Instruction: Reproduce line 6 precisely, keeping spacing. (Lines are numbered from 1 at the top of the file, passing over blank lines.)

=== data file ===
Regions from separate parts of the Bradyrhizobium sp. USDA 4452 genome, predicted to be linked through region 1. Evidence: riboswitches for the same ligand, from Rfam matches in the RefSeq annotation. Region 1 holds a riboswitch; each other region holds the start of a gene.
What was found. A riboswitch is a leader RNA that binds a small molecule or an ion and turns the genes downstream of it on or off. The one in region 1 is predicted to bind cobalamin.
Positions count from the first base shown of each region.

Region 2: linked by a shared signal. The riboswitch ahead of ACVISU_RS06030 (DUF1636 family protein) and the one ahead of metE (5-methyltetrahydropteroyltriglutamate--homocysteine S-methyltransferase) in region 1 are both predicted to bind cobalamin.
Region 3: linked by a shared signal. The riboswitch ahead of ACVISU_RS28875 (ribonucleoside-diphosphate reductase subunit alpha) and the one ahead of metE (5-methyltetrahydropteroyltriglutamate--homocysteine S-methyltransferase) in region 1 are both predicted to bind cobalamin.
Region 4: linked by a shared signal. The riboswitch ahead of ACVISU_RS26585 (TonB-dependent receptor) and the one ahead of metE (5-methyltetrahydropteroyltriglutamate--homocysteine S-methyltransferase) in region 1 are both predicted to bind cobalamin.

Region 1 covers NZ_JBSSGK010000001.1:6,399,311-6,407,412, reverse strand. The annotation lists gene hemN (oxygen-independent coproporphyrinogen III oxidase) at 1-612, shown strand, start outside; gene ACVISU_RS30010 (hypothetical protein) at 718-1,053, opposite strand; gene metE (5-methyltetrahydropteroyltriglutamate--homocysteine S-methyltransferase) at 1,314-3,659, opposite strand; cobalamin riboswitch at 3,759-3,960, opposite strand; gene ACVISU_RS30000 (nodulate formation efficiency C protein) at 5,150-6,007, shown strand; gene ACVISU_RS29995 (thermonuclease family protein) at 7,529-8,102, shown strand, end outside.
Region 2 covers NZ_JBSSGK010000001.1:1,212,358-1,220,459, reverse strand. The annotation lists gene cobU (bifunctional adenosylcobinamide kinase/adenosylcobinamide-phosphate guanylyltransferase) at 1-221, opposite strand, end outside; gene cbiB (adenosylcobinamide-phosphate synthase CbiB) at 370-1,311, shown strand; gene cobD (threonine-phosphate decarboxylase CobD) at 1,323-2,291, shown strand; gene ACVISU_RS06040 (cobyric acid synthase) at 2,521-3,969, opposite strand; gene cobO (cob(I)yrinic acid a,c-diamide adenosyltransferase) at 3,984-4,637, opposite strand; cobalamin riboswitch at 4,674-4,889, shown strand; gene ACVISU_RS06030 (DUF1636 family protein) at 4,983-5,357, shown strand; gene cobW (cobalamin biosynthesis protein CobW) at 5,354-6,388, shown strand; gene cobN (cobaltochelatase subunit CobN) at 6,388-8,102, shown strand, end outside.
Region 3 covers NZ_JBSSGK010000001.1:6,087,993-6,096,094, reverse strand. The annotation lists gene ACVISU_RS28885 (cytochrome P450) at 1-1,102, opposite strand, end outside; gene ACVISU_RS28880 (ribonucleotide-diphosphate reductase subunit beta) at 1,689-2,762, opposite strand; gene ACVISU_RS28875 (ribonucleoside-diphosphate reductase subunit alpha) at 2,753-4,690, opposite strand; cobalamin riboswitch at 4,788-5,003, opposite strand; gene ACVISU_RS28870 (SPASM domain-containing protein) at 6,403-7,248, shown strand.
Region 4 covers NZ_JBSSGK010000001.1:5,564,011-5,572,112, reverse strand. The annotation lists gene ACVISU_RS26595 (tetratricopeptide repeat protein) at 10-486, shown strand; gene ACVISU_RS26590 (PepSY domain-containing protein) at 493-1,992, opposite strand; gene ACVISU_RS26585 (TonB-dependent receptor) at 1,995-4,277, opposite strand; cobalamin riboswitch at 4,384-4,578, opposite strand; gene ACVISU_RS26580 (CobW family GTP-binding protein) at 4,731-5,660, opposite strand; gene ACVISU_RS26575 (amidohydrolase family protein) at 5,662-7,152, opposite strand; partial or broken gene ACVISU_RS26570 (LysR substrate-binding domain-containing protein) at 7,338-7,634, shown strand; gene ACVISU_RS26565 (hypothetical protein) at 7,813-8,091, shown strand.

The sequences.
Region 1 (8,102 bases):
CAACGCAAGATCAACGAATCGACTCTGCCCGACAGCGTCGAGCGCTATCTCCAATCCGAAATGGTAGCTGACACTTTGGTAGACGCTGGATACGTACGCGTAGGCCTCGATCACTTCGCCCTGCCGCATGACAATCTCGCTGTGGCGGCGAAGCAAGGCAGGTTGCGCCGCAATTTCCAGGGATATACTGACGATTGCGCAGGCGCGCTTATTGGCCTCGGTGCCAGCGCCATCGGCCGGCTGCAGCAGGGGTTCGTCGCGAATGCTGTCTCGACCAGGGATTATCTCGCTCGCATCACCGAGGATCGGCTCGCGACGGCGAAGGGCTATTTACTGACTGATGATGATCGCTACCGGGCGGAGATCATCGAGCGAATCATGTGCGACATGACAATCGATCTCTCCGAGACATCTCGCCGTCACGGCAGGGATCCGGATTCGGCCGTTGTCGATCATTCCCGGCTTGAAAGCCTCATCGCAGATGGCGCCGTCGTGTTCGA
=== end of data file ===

Region 4: linked by a shared signal. The riboswitch ahead of ACVISU_RS26585 (TonB-dependent receptor) and the one ahead of metE (5-methyltetrahydropteroyltriglutamate--homocysteine S-methyltransferase) in region 1 are both predicted to bind cobalamin.